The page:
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Heat is vital to our everyday lives. So why is it not central to our energy debates?

Posted by on in Heat 2014
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The British public is increasingly concerned about the cost of heating their home this winter.

A survey commissioned by the BBC showed that 38% of people are worrying about how they will pay for their heating bills this year, with 25% saying that they had endured ‘unacceptably cold’ homes due to rising heating bills in the past year. 

Which? Consumer Tracker recorded that worries about energy bills topped the polls again this month, with 79% expressing their concern.  

Whilst consumer concern about how our energy system can keep heating costs affordable is growing, the centre of the debate continues in the opposite direction with a focus on the electricity market and the regulator. Just last week, MPs in the House of Commons debated the increases in the average household energy bill and the financial challenges for consumers, but the vast majority of discussion focussed on electricity which accounts for about a quarter of a typical household's energy needs.

The debate among MPs saw little discussion regarding heat and how consumers' needs will be met in a low carbon energy future.

With half of the UK's energy use coming from heat, debate on this issue must become front and centre.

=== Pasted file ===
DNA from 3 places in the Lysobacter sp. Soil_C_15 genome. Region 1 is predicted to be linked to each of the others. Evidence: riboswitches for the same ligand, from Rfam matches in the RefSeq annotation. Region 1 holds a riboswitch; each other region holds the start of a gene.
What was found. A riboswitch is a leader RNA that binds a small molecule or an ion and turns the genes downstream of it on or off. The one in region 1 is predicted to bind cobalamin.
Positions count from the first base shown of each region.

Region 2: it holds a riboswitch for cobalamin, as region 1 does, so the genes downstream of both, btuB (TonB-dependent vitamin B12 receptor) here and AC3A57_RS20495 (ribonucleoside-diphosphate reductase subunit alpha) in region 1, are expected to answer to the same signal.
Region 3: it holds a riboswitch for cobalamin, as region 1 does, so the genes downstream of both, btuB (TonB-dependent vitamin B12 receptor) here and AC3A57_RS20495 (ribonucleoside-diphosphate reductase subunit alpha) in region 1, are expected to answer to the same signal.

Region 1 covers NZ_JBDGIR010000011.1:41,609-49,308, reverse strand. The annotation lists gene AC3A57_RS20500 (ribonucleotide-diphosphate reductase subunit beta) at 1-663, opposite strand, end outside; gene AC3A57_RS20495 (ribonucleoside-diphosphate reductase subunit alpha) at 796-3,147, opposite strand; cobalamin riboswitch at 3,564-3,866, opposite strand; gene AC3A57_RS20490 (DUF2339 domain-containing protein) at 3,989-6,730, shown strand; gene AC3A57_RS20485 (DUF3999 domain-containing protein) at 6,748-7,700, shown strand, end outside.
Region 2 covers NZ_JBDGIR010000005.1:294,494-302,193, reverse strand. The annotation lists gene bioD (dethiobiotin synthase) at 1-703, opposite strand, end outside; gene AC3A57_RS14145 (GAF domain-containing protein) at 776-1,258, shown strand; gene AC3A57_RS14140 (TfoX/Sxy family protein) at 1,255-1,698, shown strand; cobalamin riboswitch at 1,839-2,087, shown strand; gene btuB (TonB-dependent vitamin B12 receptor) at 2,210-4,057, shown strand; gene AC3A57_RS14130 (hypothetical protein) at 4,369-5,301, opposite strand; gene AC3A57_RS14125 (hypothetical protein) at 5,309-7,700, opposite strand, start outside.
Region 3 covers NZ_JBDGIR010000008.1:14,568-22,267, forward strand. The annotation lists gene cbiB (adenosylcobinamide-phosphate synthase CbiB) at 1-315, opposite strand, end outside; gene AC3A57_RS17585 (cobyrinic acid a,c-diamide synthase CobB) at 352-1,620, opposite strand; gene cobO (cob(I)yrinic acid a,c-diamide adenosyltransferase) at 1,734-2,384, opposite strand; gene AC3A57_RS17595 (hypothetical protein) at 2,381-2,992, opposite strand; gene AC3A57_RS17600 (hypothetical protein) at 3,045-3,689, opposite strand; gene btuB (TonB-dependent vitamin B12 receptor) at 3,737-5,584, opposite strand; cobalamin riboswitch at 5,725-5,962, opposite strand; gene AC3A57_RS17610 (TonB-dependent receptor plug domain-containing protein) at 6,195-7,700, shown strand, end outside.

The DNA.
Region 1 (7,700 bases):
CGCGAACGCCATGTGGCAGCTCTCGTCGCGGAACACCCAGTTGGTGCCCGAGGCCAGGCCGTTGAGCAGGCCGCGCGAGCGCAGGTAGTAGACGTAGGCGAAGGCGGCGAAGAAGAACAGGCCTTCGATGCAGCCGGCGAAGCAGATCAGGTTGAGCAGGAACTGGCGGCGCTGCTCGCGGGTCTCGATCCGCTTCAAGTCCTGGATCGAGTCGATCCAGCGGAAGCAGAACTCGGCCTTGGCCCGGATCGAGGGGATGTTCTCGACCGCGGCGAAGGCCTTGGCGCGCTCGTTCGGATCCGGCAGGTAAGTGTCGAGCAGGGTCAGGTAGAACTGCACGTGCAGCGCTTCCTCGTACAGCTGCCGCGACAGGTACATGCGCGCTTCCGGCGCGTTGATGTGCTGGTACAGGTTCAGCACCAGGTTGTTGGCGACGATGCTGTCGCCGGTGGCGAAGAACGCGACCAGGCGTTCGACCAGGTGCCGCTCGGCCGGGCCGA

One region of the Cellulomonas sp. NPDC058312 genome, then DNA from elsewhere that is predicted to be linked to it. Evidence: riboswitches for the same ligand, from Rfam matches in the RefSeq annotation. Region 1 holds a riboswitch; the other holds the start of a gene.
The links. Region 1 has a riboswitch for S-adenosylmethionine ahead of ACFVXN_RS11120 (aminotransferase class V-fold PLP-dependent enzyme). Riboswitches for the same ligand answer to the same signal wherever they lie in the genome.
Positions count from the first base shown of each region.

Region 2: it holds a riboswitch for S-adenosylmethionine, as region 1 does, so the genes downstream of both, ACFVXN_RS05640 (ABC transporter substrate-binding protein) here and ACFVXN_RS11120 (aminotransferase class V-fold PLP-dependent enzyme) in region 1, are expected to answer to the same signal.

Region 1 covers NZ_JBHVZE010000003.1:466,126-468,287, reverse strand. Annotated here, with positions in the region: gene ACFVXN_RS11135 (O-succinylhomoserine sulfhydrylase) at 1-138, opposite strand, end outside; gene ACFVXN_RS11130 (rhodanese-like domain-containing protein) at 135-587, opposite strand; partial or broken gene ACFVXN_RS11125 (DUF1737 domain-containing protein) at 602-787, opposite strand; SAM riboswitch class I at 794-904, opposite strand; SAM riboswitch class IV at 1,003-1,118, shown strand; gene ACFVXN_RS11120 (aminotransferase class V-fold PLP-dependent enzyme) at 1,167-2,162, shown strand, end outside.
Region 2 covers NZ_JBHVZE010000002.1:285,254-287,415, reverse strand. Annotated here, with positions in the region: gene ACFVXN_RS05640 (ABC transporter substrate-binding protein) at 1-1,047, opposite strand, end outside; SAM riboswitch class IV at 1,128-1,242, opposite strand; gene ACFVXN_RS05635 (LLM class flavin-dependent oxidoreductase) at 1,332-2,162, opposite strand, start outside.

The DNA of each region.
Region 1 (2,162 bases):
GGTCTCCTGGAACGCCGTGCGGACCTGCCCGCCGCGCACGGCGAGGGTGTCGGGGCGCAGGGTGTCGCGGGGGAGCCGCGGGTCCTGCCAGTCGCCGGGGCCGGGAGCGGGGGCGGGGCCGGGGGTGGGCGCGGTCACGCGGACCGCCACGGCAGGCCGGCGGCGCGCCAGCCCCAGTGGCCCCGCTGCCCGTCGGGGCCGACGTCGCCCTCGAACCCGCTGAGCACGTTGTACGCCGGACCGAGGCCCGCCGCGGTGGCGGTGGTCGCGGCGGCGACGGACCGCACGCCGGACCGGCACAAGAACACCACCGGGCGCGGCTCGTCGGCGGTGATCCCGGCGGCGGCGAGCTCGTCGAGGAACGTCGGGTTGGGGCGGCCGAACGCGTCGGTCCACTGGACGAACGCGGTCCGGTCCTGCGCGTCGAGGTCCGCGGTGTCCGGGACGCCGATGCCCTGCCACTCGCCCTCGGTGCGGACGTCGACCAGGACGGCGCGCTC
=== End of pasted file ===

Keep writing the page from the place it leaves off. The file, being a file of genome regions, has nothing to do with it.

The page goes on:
Heat 2013 provides the opportunity to explore these questions and give space to the heat debate. In the first session of the conference we’ll be considering the consumer’s perspective. Is improving switching between suppliers sufficient to deliver affordable heat for consumers, or do we need to do more to address the worries they are currently expressing?

And, against a backdrop of rising concern about how we can access to affordable heat, can we create consumer demand for a transition to low-carbon heat supply?

We hope you will join us at Heat 2013 to debate, learn and inform.

Tim Rotheray is the Director of the Combined Heat and Power Association, read his biography here

Tim was appointed Director of the CHPA in August 2013 having previously led the team as Head of Policy and Communications. Tim is responsible for the development and implementation of the Association’s vision for the energy system and oversees the Association’s strategic relationships with members, government, regulators and wider stakeholders. 

Tim joined the CHPA as policy manager at the beginning of 2010 from the Micropower Council where he also held a policy role. During his time in the sustainable energy sector, Tim has also worked for the National Assembly for Wales where he researched the renewable energy potential and barriers in Wales. 

Tim sits on a number of working groups including the RHI industry advisory groups for OFGEM and DECC, the National Grid embedded generation benefits focus group and also OFGEM’s smart grid forum. Tim is also part of OFGEM's future trading arrangements working group, the CBI’s energy policy committee, the business energy forum and an observing member of the Electricity Market Reform collaborative steering group.

In his spare time Tim enjoys cycling and recently completed the Prudential RideLondon; a 100 mile route.


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